Great books, albums, podcasts, and movies of 2021

Numbered rankings have always felt arbitrary to me, which is why the first word of this post is “great” rather than “best.” Here, I’ll recommend a novel, novella, short story collection, anthology, nonfiction book, album, movie, and podcast. If a particular 2021 release isn’t mentioned here, that’s not because I disliked it. In fact, there are plenty of releases I loved this year that I’m leaving out. But I want to keep this post short and sweet, so here we go!


David Demchuk’s Red X rocked my world. It combines true crime with supernatural horror and authorial diary entries with up-close histories of the AIDS crisis. In other words, it felt like it was made just for me. The book is ambitious, strange, queer, and utterly unique. I look forward to devouring all of Demchuk’s future releases.


Samantha Kolesnik’s Waif explores many of my favorite things: bizarre body horror, complex queer characters, and people on the fringes of society getting by any way they can. I read this book in a single sitting, and without spoiling anything, can tell you it has the greatest last two lines I’ve read in a long, long time. This one will stick with me.


I’d heard great things about Michael Cisco long before I read this collection, but I couldn’t have asked for a better introduction to his work than Antisocieties. Cisco operates on a level of weirdness that feels pulled directly from a dream, resisting interpretation and yet inviting endless satisfying speculation. I adored this collection.


Sam Richard is a phenomenal writer, editor, and friend. His newest anthology, Cinema Viscera, takes movie theater horror to hideously bleak places. Every story oozes with nightmare–sometimes literally. A couple highlights include Charles Austin Muir’s “A Marriage of Blood and Pus,” a bizarre, dark, and intensely personal story that only Charles could tell. Another is Jo Quenell’s “The Reassigned,” which at times feels physically painful to read–and I mean that as a compliment. Overall, a killer anthology! Not a dud in the bunch.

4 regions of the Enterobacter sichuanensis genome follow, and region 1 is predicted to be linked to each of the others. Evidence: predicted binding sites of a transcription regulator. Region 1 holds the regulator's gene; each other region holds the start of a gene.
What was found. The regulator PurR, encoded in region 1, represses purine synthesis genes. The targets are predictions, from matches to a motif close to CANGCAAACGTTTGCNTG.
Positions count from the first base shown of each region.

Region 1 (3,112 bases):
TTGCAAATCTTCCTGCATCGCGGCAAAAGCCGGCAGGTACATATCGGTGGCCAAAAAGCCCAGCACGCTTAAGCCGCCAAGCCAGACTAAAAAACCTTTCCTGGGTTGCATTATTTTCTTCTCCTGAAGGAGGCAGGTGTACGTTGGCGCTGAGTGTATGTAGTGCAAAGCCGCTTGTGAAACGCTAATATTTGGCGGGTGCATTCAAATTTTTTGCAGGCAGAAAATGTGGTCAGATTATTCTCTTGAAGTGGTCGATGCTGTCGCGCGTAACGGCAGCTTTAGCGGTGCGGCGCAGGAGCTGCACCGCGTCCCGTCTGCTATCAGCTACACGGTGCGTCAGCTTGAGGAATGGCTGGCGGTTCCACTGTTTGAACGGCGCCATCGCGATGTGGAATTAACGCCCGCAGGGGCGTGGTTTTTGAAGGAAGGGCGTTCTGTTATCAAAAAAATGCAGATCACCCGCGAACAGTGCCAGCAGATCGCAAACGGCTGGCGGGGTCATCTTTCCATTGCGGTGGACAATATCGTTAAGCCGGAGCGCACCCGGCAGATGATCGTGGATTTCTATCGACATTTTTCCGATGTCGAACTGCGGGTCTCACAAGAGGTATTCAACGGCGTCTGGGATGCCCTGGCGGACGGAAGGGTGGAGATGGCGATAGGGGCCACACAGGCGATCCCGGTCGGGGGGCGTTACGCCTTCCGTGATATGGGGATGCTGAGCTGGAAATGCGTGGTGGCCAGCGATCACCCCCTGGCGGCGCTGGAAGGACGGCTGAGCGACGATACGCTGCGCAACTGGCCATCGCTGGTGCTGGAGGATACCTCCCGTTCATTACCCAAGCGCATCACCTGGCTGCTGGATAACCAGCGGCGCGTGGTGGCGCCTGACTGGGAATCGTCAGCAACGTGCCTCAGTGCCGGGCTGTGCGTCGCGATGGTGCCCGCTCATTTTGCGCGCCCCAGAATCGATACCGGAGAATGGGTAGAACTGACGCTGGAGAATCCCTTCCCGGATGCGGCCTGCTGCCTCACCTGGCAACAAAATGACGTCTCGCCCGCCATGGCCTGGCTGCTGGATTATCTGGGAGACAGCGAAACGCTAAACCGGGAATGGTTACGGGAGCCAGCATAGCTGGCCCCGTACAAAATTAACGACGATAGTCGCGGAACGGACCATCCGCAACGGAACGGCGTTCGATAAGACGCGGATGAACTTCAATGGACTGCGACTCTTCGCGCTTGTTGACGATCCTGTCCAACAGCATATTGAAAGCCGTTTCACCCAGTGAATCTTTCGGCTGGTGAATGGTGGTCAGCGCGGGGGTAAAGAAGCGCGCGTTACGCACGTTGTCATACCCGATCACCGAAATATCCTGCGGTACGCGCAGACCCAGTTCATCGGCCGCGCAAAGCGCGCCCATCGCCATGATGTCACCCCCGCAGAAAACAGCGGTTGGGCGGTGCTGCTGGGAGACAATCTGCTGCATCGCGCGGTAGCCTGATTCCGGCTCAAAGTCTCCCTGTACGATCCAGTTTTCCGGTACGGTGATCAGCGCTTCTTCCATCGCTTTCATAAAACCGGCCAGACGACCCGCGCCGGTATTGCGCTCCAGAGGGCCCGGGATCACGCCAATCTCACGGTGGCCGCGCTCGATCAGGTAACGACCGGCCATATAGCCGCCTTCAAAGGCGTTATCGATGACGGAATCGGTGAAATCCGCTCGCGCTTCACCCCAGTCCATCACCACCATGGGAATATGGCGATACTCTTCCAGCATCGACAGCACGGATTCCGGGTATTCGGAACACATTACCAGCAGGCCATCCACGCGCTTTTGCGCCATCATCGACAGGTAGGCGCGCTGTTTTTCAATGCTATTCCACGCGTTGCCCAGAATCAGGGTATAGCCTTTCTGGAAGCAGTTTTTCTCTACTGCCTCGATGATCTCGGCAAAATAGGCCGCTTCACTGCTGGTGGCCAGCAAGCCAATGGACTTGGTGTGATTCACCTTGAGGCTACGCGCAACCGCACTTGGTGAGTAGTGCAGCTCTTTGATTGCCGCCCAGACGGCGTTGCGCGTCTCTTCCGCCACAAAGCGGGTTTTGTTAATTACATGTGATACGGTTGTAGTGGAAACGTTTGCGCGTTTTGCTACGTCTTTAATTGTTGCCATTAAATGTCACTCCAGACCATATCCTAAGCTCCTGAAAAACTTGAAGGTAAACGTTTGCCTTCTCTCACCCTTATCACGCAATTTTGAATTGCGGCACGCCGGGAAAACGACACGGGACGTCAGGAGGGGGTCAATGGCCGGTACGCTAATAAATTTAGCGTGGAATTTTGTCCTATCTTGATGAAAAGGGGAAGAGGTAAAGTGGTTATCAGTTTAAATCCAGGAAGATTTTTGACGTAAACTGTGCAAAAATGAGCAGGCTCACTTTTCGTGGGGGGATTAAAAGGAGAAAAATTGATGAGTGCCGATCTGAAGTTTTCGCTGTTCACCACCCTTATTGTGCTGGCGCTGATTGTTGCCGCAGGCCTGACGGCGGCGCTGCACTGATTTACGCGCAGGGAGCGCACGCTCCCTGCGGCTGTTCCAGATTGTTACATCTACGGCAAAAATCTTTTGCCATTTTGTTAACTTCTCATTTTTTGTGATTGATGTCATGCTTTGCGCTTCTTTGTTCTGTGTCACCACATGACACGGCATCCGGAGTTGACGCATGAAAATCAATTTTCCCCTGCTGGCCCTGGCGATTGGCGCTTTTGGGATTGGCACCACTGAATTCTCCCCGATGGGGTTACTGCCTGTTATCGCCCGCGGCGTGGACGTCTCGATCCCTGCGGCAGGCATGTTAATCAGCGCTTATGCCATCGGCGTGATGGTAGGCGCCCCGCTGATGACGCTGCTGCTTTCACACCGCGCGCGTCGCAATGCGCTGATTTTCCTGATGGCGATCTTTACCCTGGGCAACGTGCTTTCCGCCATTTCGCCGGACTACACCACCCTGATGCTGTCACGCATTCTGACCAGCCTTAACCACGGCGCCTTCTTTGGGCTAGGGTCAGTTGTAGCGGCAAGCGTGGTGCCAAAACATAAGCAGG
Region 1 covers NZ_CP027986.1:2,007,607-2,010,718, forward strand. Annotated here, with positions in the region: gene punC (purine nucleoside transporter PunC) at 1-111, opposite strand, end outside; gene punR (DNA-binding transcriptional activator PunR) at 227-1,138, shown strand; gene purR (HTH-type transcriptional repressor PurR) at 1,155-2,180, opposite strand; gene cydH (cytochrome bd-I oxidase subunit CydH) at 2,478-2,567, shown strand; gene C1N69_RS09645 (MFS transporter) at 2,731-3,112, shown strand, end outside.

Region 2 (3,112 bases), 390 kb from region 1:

Okay, this one isn’t a 2021 release, but I didn’t read much nonfiction this year, so cut me some slack, will ya? Mark Bray’s Antifa: The Antifascist Handbook is without a doubt one of my favorite political history and organizing strategy books. It’s a book I’m certain I will read again, and at the risk of sounding dramatic, it deserves a place on the bookshelves of all committed antifascists. Utterly fascinating and full of indispensable wisdom.


I have long preached the gospel of Kayo Dot. The band is endlessly inventive, and even when a song of theirs doesn’t quite work for me, I’m always appreciative that they tried something new. This 2021 album, Moss Grew on the Swords and Plowshares Alike, is their best since their 2010 release Coyote. It’s brimming with catchy riffs, badass lyrics, and explosive creativity. Any metalhead with a taste for adventure should pick it up.


At the beginning of this year, I was worried that I was getting dumber and less politically engaged than I’d been in years. That’s still a little true, but Behind the Bastards made me a little less dumb and a lot more angry. Robert Evans’s journalistic research is top-notch and his presentation of “the worst people in history” always keeps me engaged. There’s plenty to learn about the past and present hideousness of our Hellworld.


I regret that I never got to see Julia Ducournau’s Titane when it came to theaters (in Nebraska of all places. Nebraska!), but even watching it on the tiny screen of my laptop, I was entranced. Two films deep into her career, Ducournau already holds the 21st century throne of body horror film directors. Her penchant for weirdness, playfulness, and brutality make this film an utterly captivating experience. Don’t miss it!

Published by ericraglin

I’m a speculative/horror fiction writer from Nebraska. I also teach high school English, host the podcast Cursed Morsels, and make music under the name Ecovengeance.

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